Originally created 11/06/02

Republicans sweep senate and governor's races



ATLANTA -- Republicans stunned the top two Democrats on the ballot Tuesday in Georgia, a state dominated by that party since Reconstruction.

Rep. Saxby Chambliss, forced into the Senate race when Democrats redrew his congressional seat, unseated Sen. Max Cleland and Sonny Perdue, a party-switcher best known for leading Georgia's disastrous decision to deregulate the natural gas market, shocked Gov. Roy Barnes.

Perdue is the state's first Republican governor since 1872.

Even House Speaker Tom Murphy, the longest-serving legislative officer in the nation, trailed a GOP challenger.

Democrats also lost their bid to regain a majority of the seats in Congress on a day marred by rain and marked by the debut of a new electronic voting system.

In a Senate race that stood to help determine the balance of power in Washington, Republican Rep. Saxby Chambliss ended Cleland's career after a single term. With 76 percent of precincts counted, the Republican had 52 percent to 47 percent for Cleland.

In the governor's race, Perdue led Barnes 51 percent to 47 percent.

The Senate race had been seen as close for weeks. The governor's race defied pre-election polls which showed Barnes with a comfortable lead.

"This suggests there was an awful lot more anger at Roy Barnes than anything was picking up," said University of Georgia political science professor Charles Bullock.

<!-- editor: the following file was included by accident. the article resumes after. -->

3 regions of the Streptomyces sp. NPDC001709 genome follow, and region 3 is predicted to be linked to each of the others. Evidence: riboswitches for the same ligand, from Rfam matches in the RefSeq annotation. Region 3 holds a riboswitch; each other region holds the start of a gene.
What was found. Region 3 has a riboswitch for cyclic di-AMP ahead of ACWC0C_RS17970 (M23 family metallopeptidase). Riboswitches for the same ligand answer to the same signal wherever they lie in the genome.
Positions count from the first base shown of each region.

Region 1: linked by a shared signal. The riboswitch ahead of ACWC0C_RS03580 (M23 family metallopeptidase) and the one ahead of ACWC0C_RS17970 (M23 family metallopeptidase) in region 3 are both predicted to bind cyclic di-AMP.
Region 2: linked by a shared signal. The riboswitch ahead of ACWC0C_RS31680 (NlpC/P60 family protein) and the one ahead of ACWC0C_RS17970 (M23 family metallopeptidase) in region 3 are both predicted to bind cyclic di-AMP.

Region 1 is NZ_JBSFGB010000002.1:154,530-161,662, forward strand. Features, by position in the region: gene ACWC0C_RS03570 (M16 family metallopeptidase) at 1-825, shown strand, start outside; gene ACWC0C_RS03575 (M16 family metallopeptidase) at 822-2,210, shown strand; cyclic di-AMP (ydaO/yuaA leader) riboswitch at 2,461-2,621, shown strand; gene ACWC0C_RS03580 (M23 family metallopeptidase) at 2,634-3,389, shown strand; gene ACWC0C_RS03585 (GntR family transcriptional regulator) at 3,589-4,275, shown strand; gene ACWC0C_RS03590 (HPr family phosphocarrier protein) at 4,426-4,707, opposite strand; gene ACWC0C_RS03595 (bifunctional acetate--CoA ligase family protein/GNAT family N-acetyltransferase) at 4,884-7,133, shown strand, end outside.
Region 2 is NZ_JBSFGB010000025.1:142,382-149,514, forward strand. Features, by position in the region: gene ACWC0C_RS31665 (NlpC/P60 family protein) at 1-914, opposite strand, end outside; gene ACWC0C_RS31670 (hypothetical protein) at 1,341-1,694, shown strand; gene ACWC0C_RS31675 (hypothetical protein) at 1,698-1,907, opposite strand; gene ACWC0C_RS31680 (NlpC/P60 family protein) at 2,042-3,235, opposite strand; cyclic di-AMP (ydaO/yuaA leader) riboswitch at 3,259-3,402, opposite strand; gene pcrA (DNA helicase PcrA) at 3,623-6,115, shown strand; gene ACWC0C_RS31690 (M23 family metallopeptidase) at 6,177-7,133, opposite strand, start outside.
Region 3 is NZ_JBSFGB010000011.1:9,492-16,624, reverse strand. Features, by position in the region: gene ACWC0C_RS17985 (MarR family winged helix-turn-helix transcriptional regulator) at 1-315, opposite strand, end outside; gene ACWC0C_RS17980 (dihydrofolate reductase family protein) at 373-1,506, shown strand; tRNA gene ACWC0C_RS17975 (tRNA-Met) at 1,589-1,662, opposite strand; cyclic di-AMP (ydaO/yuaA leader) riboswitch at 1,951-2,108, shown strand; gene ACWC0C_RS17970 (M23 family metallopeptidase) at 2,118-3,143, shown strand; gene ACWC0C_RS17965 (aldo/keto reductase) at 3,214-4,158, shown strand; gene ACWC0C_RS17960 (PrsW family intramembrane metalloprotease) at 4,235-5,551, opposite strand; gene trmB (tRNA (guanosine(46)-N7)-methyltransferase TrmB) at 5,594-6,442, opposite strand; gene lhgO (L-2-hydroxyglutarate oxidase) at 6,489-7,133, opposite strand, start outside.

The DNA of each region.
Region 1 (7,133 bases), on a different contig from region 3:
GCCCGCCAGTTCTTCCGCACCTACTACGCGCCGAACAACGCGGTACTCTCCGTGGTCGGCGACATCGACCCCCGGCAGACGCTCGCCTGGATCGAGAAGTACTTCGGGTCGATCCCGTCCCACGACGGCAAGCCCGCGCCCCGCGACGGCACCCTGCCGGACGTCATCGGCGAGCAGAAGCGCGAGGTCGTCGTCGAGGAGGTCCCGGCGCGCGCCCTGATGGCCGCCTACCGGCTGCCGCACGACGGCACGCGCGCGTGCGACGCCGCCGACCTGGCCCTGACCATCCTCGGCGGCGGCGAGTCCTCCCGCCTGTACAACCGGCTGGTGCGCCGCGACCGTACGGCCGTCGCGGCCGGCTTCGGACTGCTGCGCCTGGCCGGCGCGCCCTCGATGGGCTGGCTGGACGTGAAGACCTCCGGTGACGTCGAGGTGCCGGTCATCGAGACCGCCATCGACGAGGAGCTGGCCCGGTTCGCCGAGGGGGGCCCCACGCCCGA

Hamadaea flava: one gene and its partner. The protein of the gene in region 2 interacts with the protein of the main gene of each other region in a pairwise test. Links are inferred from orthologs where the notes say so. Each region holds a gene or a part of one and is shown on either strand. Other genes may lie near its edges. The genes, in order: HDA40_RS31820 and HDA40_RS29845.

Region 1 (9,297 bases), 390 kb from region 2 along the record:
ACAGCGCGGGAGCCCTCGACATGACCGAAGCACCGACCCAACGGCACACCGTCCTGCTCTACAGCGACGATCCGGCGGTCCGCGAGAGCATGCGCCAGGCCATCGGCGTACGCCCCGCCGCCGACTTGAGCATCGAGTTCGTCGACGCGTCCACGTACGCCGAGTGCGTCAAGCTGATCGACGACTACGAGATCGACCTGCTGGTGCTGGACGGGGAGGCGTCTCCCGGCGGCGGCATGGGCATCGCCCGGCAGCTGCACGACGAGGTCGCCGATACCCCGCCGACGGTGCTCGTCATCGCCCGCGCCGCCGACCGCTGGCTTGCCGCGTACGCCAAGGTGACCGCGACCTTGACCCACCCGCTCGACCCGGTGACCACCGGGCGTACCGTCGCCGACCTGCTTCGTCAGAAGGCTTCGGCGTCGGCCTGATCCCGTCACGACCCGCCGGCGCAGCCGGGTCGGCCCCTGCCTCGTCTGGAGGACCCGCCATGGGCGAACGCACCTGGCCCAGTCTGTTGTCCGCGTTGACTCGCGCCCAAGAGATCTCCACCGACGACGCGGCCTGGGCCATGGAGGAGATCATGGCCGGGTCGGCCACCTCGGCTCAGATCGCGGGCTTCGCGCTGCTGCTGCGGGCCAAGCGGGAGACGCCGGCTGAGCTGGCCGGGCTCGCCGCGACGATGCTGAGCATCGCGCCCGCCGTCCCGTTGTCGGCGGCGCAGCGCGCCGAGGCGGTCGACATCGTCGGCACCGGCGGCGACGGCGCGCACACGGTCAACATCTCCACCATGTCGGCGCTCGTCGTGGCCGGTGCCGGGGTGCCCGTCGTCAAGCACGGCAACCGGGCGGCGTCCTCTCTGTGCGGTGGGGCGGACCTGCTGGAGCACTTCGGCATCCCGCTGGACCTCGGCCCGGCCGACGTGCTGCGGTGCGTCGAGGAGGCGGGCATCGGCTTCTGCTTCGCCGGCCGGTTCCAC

In a west Georgia legislative district, Speaker Murphy, the nation's longest serving state legislative presiding officer, trailed Bill Heath, the Republican businessman who nearly upset him two years ago. Murphy, 78, was first elected to the Legislature in 1961 and has been speaker since 1974.

In congressional races, Democrats hoped to gain a 7-6 majority because of the new maps they drew in redistricting last year. But Republicans claimed seven seats Tuesday and Democrats had four, with two still unsettled.

The big congressional loss was in the new 12th District, drawn to favor a Democrat. There, Charles "Champ" Walker, son of a powerful lawmaker, lost to Republican Max Burns.

For Democrats, former state court judge Denise Majette, who upset controversial Rep. Cynthia McKinney in a primary last August, easily won election in a metro Atlanta district.

Democratic incumbents won races for lieutenant governor, attorney general, secretary of state, labor commissioner and agriculture commissioner. Republican Insurance Commissioner John Oxendine was re-elected, and Republican Kathy Cox won the state school superintendent's post.

The election was a crucial first test of the state's new $54 million electronic voting system. Most voters said the new machines worked well, although scattered glitches caused minor problems.